GUEST: The Cost Of Hidden Costs

The European Commission late last month gave Google two months to improve transparency in flight and hotel pricing. Travelport chief marketing officer Jen Catto writes that the internet giant isn’t the only one under pressure to do so.

Few things in life are as exciting as planning a trip. Even fewer things are as frustrating as getting to the end of the booking process and realizing the deal you thought you were getting has vanished into the cosmos. In its place are a long list of hidden costs of which you weren't aware.

It could be that you discover the too-good-to-be-true fare you saw requires additional costs to select a seat, check a bag or even carry a bag onboard. Perhaps your hotel rate doesn’t include breakfast, and there is a resort fee that is only disclosed when you are checking out of the hotel. I recently read about car rental companies with cleaning fee policies that could mean an unexpected charge for a returned vehicle which they judged to be too dirty. (Not even my kids and I can agree on what "too dirty" really means.)

While it will hardly come as a shock to learn people loathe these clandestine charges, what is perhaps surprising is just how much travelers hate them. So much so, in fact, winning over consumers' trust now hinges more on price transparency than even long-term safety records. You read that right: Right now, travelers care about price transparency more than safety.

This is what we discovered when we surveyed 10,000 travelers around the world to find out what they trust about the travel industry, and—importantly—what they don't. The research results were overwhelming: Consumers are tired of having their pockets shaken or feeling like they've been baited-and-switched. This is a message echoed by antitrust regulators in Europe, who are heaping pressure on Google to be transparent about hotel and flight pricing in its Google Flights and Google Hotels travel search engines.

Nowhere were trust issues more apparent in our research than in New Zealand and Australia, where the study revealed a huge chasm between expectation and performance. Price transparency and fully flexible or refundable tickets were ranked as the top two most influential factors over whether to trust a travel firm. However, the same travelers rated industry performance in these areas 40 percent lower than the score they gave our industry for the things we need to do to win their trust.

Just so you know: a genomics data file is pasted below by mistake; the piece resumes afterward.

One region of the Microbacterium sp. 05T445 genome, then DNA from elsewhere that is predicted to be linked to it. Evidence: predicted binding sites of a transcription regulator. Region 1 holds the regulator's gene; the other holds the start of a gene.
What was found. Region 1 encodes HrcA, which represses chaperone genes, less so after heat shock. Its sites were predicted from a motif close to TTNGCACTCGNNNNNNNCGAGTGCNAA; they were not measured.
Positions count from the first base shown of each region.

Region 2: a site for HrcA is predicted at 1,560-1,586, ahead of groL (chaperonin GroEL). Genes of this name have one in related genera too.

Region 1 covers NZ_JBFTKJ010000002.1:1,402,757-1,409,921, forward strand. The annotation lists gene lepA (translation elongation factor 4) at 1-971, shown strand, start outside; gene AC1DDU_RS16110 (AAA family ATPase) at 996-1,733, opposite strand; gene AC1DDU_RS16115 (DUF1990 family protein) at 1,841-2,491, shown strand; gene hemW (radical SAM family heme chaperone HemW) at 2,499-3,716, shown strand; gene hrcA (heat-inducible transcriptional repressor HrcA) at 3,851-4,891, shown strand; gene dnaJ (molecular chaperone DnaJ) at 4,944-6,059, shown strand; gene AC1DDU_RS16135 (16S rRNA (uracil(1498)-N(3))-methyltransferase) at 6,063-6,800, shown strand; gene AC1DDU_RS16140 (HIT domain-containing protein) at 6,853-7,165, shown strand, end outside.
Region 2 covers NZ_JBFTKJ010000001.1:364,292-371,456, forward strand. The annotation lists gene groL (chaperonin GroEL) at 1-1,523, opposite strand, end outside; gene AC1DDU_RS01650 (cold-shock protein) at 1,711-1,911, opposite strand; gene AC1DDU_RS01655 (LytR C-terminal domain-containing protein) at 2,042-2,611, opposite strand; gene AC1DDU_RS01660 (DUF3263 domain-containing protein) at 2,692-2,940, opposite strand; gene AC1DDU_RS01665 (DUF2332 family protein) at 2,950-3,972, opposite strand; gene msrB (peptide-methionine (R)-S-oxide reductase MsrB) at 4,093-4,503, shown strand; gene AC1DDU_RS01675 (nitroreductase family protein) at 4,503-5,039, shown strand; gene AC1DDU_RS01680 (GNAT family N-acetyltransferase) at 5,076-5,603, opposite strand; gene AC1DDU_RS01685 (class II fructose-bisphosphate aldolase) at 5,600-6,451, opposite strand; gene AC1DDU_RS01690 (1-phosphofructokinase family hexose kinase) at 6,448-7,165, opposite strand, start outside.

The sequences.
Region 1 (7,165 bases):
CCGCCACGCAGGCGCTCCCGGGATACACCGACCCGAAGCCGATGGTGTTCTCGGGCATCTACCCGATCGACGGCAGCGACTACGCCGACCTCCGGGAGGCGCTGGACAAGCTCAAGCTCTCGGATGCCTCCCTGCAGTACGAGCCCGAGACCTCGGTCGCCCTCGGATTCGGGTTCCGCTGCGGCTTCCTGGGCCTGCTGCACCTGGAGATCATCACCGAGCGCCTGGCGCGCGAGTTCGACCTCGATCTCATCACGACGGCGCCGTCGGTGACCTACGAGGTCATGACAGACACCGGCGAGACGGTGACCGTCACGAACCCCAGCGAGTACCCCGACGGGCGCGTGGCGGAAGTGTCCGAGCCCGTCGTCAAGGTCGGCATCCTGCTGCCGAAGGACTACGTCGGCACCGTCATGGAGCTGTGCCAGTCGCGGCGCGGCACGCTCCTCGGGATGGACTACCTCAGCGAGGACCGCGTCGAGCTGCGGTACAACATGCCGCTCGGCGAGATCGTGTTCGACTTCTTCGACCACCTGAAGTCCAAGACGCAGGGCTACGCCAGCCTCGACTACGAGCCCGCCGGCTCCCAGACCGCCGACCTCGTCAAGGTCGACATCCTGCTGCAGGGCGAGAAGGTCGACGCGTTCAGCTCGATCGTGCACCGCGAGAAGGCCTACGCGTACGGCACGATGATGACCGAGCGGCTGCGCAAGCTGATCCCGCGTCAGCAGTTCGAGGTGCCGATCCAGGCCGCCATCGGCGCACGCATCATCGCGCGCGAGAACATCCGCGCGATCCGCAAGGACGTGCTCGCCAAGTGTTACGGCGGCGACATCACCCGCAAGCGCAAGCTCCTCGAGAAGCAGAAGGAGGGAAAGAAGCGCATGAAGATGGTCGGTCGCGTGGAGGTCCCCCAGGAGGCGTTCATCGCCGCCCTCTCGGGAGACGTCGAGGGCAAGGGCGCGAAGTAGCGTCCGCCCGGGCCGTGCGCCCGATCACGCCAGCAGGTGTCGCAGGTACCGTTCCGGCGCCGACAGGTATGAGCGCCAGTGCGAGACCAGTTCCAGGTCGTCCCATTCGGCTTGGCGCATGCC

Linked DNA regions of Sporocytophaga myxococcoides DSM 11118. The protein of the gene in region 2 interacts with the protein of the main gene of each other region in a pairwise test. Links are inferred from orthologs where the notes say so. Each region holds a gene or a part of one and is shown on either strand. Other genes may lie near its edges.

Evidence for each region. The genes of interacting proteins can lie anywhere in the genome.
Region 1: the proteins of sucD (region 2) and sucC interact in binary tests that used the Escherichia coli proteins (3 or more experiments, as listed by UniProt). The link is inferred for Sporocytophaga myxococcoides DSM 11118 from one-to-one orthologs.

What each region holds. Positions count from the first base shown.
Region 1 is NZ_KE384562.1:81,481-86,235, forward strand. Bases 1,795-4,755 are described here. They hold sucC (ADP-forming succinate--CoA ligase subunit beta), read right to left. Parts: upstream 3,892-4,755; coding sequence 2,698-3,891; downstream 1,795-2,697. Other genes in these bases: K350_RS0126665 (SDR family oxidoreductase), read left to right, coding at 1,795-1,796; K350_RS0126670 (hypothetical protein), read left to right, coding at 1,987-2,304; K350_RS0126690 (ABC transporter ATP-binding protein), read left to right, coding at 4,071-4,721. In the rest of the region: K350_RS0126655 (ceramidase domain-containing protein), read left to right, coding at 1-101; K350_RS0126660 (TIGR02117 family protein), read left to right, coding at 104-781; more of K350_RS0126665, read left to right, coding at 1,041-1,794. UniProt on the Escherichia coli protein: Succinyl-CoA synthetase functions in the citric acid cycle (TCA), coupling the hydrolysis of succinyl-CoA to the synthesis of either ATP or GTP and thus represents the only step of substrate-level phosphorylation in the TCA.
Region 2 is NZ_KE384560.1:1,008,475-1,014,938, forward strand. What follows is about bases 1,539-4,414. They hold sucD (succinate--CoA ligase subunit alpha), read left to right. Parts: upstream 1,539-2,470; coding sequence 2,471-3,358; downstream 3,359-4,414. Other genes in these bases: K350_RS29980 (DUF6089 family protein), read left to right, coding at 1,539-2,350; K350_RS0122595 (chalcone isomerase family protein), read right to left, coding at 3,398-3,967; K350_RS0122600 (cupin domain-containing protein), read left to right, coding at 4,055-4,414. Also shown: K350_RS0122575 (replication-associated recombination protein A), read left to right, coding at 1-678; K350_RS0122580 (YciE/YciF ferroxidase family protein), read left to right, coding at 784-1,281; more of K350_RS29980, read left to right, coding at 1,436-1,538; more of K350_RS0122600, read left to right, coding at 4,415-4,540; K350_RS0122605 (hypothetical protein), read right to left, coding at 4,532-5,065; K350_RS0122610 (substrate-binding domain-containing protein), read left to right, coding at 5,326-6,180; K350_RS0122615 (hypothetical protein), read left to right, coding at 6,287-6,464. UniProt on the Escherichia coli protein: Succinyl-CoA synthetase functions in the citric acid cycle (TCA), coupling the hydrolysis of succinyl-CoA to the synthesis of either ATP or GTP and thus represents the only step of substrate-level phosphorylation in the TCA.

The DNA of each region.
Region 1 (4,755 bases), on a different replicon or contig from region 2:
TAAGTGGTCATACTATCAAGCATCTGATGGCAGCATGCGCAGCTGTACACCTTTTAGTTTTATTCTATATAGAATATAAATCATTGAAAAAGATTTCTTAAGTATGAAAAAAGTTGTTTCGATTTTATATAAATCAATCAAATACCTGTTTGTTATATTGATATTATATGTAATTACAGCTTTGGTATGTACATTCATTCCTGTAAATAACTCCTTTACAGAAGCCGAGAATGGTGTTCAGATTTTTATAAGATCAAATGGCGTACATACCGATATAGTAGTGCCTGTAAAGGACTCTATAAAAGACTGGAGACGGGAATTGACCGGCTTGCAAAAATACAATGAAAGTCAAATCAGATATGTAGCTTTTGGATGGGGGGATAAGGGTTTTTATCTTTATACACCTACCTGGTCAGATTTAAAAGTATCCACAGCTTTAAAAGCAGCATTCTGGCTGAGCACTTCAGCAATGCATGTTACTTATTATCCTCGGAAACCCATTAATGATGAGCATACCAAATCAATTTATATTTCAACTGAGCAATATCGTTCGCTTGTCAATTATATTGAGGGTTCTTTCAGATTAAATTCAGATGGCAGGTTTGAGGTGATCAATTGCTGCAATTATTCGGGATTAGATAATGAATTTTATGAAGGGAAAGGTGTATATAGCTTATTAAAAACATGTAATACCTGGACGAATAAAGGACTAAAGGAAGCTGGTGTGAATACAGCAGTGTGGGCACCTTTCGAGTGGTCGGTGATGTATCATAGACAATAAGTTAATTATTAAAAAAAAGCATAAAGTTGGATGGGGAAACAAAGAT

Seventy-five percent of those surveyed globally also told us they felt their trust had been broken more than once by a travel business. The takeaway is clear: Our industry cannot view pent-up demand as a guarantee of bums-on-seats. Pricing transparency may soon replace Covid health and safety measures as the next big battleground for retailers as travel resumes. The appearance of affordability is misleading, and the illusion is starting to wear thin.

Part of the ongoing issue with hidden fees is everyone is doing it, leaving retailers who maintain complete transparency at a distinct disadvantage. Higher prices up front mean appearing further down in search results, which means lower chances for conversion (even if the overall cost is lower than those less-transparent results that rank high in the search). And, given how impactful we know search rankings are on revenue, broken trust tends to be written off as an unfortunate, but unavoidable cost of doing business.

However, the data prove it is not.

Restoring trust is often far simpler than people think. It starts with better merchandising and retailing. It doesn't mean discontinuing basic fares, but they must be accompanied by restriction disclosures, so travelers can manage expectations about what is and isn't included. Make it clear a rate is non-refundable, seat selection is extra or no bags are included. And above all, get the right product to the right customer.

Four out of five times the product the customer needs is not the cheapest. This means travel businesses must master the upsell effectively and cross-sell relevant extras at the right time (without breaking trust).   

Technology must be upgraded for the industry to be able to do this. Progress must be genuine and consumer-centric. Upselling and cross-selling must demonstrate immediate, relevant value—not only to the seller, but also to the buyer. And those wondering if they can simply build a more sophisticated form of trickery should think again.

Travelers are itching to get away. Some are prepared to pay extra for the privilege of doing so, particularly for features they value. However, trust is earned, like a penny saved. Companies that continue to squeeze consumers' hard-earned pennies via hidden costs are playing the short game. These companies will eventually struggle to engage those seeking a value exchange that better reflects the realities of a post-pandemic world.

Finally, the adage my grandmother used to say—"buy cheap, buy twice”—has been resurrected in the coronavirus pandemic, and many consumers simply cannot afford to buy twice. And why should they?